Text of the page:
Cycling across Canada in ten weeks might not be the Tour de France, but it’s certainly a tour de force. Though Chef Ned Bell plays it off, it shows just how committed he is to his cause: healthy seafood populations in rivers, lakes and oceans worldwide.
I’d like to give the credit to The Christmas Spirit, but truthfully it’s booze that buoys me through the hustle and bustle of the holiday season. When I’m feeling a little less than merry, I like to put a splash of Torres brandy in my coffee. But when company comes, it’s nice to think outside the bottle a little.
Coffee at home or at work is often of the set-it-and-forget it variety, but it doesn’t have to be that way. The constantly growing field of high quality, locally roasted origin coffee has people exploring different methods for extracting the most flavour, and many of them are easy to do on your own. Homebrew has plenty of benefits, from the inexpensive price-per-pound, to the freedom of experimenting with different temperatures and brew times — plus, the ability to try whatever brand or blend catches your eye.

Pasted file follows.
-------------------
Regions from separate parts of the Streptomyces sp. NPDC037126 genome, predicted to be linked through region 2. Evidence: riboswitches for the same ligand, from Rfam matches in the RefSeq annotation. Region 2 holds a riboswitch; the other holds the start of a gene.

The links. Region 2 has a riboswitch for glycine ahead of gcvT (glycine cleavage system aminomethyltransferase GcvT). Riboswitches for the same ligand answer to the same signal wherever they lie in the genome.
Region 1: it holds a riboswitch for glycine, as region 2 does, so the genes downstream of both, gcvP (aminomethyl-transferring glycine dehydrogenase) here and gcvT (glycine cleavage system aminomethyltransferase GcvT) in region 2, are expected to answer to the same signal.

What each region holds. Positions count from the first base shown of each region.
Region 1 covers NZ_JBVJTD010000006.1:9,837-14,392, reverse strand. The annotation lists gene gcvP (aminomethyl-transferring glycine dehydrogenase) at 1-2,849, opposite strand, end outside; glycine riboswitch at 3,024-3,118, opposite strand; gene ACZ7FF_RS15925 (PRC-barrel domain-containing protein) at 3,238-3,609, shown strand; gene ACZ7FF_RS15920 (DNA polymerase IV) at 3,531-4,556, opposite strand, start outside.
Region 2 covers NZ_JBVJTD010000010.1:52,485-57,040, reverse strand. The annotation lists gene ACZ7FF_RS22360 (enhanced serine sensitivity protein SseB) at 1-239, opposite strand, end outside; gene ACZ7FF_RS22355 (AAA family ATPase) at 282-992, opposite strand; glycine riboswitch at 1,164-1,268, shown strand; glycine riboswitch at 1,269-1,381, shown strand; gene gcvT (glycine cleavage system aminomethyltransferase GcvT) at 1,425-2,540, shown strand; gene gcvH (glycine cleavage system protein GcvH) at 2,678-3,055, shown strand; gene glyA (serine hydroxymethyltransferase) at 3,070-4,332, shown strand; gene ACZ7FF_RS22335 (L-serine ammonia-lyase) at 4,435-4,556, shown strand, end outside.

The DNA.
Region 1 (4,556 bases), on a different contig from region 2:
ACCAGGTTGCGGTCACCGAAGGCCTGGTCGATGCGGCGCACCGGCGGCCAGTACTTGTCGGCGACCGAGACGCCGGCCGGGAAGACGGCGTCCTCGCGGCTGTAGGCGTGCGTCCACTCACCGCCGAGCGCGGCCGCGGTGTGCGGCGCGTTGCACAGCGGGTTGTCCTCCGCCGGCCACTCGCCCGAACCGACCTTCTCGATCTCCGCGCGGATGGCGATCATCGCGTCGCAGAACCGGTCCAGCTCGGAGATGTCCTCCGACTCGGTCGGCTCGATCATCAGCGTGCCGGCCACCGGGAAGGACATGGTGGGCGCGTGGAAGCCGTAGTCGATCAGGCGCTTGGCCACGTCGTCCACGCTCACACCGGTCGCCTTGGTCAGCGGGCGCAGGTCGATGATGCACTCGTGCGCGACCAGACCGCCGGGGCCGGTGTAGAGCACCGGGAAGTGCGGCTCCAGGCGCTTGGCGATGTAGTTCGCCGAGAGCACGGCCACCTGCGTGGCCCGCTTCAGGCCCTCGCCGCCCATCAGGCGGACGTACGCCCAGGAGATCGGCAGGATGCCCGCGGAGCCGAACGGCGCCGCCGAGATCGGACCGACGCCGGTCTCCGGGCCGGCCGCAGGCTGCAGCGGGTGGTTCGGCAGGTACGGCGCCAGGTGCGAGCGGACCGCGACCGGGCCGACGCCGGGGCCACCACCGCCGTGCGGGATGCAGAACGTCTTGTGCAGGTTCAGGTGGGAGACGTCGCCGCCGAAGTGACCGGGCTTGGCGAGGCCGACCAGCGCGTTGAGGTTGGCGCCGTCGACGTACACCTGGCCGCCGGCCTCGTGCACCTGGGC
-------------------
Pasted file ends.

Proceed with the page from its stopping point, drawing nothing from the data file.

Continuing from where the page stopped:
I’m not sure how you approach your kitchen gear acquisitions, but in my house, baking pans hold a pitiful position on the hierarchy of wares. After all, aren’t all loaf pans and cookie sheets pretty much the same? I’ve come to realize this is incorrect, especially when considering giving away baked goods as gifts. I don’t mind eating my own misshapen, partially burnt fruit loaf or pound cake, but giving one away or serving it to a guest can be a tad embarrassing.
I won’t deny it. There is something exciting about seeing a Vitamix blender on the counter. I could wax poetic about the ironclad Made-in-USA construction, the seven-year warranty, or the easy self-cleaning. But the most compelling thing about these blenders is their potential to radically change what’s possible in your kitchen.